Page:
Blazor Learnings - Realtime planning poker with Blazor and SignalR
I took some time out over the past weekend to dive into a bit of Blazor Web Assembly development. These are my learnings and takeaways from the experience.
Most people will already be familiar with planning poker, at a high level I wanted to support the following features
- Realtime remote collaboration
- Create new game or join existing game in progress
- Votes remain hidden until everyone has voted
- Reset the game for all participants
if you’d like to jump into the source - you can find that Here
How easy is it to get started?
This really couldn’t have been any easier, assuming you already have the latest version of .NET Core, open your favourite terminal and run
--hosted true paramater indicates that you would like a separate ASP.NET Core host for the Blazor WebAssembly app
The result will be a nicely separated project structure with the server, client and shared components
And, if you hit run, you’ll get the Blazer hello world application
The SignalR package is included in the server project by default. To get SignalR up and running, all you need is a hub, and some extra configuration sauce.
Startup.cs file, include the following highlighted changes
Besides adding your specific implementation for your
Hub this is all that was needed to get SignalR up and running.
The full implementation for my hub is available here
Hubs are transient:
- Don’t store state in a property on the hub class. Every hub method call is executed on a new hub instance.
awaitwhen calling asynchronous methods that depend on the hub staying alive. For example, a method such as
Clients.All.SendAsync(...)can fail if it’s called without
awaitand the hub method completes before
Using the default approach, components are composed of both markup and C# code.
To use this component from within another is simply a matter of referencing the component name in your markup.
At this point you might be thinking the same as I was - “Yuk, I don’t like having all my markup and c# code mixed together like this”.
So, does Blazor support a sort of Code Behind concept?
Yes, yes it does!
To do this you need to use
partial classes - Microsoft has some helpful documentation on the subject
How can child components communicate events to a parent component?
This one turned out to be super simple too.
From with the child component, expose an
Then wherever you use the component, just wire up a handler method
Blazor Dependency Injection
Registering services with Blazor WASM is very similar to registering services with any .NET Core application
Scoped-registered services behave like
Then, within the Blazor component itself, simply include the
@inject Razor directive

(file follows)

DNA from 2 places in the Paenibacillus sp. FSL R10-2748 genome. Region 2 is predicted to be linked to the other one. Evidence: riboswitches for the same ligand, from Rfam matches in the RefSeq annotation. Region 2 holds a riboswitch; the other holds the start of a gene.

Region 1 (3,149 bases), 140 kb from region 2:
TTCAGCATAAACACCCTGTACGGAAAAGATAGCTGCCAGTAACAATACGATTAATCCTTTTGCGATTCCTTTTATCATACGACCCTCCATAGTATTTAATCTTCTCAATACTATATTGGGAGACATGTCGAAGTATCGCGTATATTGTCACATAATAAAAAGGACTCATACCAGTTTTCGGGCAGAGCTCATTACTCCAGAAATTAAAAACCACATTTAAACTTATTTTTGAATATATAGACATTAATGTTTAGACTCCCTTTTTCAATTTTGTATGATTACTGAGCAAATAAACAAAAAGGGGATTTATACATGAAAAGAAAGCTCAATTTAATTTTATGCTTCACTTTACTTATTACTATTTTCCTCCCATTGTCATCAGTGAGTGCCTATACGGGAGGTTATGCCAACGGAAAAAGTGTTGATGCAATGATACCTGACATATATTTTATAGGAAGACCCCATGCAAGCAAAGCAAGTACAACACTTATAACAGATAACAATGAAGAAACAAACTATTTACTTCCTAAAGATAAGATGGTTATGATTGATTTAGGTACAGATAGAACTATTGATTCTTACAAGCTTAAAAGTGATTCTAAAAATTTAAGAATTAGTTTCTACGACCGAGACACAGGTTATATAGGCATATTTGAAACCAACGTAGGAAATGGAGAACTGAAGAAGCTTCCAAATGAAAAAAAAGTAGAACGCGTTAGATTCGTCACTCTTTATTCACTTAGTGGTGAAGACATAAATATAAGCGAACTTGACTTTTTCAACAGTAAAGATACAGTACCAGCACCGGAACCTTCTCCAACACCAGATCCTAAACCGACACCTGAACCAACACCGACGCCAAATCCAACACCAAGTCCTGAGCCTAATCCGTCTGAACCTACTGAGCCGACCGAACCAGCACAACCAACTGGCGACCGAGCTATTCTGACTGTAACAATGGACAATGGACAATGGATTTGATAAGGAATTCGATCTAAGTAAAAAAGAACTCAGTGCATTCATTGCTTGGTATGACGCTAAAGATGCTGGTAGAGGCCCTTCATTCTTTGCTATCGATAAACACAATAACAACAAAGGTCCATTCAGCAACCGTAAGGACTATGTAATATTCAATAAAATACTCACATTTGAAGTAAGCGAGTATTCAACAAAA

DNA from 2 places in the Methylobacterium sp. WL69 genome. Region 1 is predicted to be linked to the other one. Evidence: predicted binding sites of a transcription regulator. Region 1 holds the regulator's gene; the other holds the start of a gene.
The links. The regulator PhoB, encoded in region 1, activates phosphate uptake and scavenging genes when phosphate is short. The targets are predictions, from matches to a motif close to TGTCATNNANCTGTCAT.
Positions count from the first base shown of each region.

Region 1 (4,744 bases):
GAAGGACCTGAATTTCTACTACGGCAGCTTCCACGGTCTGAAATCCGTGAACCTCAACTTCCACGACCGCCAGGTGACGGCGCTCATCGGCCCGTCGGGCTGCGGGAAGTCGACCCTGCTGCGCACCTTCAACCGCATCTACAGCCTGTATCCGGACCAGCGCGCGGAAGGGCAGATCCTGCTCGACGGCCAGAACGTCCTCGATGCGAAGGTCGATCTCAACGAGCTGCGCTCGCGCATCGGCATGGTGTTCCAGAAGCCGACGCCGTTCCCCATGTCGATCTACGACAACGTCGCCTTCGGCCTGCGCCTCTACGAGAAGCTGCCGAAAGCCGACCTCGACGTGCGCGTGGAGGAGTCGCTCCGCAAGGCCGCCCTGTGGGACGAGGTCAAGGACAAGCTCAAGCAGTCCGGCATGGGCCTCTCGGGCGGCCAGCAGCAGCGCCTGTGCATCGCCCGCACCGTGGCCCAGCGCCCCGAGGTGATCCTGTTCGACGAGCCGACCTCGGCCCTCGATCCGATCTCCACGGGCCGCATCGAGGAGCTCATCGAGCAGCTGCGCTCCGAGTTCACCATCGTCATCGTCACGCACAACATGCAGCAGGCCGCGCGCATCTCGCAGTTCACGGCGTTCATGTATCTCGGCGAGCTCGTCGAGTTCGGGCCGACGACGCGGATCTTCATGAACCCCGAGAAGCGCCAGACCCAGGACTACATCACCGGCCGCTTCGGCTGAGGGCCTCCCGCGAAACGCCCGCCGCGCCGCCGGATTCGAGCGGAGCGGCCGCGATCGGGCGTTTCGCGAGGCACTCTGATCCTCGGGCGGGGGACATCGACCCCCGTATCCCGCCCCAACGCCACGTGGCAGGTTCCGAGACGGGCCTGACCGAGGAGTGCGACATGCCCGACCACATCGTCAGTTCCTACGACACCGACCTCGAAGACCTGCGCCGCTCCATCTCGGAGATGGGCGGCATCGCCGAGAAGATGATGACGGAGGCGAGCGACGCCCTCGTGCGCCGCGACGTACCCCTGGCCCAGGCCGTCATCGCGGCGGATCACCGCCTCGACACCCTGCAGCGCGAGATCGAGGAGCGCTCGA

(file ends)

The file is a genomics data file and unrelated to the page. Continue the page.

The debug configuration is all handled by the Dotnet new template, but it’s helpful to know where this configuration lives.
If you have a look at the
launchSettings.json file for the client app, you will see the following lines. (highlighted)
In case you’re wondering,
wsProtocol means WebSockets protocol
Debugging requires either of the following browsers.
- Google Chrome (version 70 or later) (default)
- Microsoft Edge (version 80 or later)
It most certainly doesn’t work with FireFox - this one caught me out for a while
A Blazor application is largely composed of a bunch of Blazor components, many of those nested within each other.
How do we maintain state across various components?
As far as I can tell there are essentially three options.
- Explicitly expose a paramater in each component, and manually plumb the data.
- Use cascading parameters - In this case, Blazor automatically exposes the data to sub-components automatically.
- Use dependency injection to create something to manage state for you.
In the case of this app, I went with option 3.
The trick is to create some kind of state manager service, and register that with the container as a singleton, then just inject it whereever you need it.
Though, I can’t say I really put all that much thought into the pro’s and con’s for each approach.
Wiring up SignalR
To get SignalR working with your app, you’ll first need to add the
Microsoft.AspNetCore.SignalR.Client Nuget package to your client.
Then, within the code section of your component, initialise a new hub, and subscribe to the relevant events.
Other stuff worth mentioning
Blazor Web Assembly code is not secure
I’m sure you already realise this, but it’s worth mentioning just in case.
The code and files for your Blazor Web assembly app can easily be viewed on the client.
Treat Blazor WASM exactly how you would any other Single Page App like React. e.g.
- Don’t include anything secret in your code
- Don’t trust the client - validate everything on the server
Resharper causes Visual Studio crashes
My Visual Studio 2019 kept crashing, disabling the ReSharper plugin solved the issue. At the time of writing, the versions were
- Visual Studio 2019: Version 16.6.5
- Resharper: 2019.3.2
Sometimes, after modifying and running your code - the browser will report an Integrity Error in the developer tools console.
Doing a full rebuild of the solution solves this
Okay, I that’s all I can think of at the moment, I’ll be sure to update this if anything else comes to me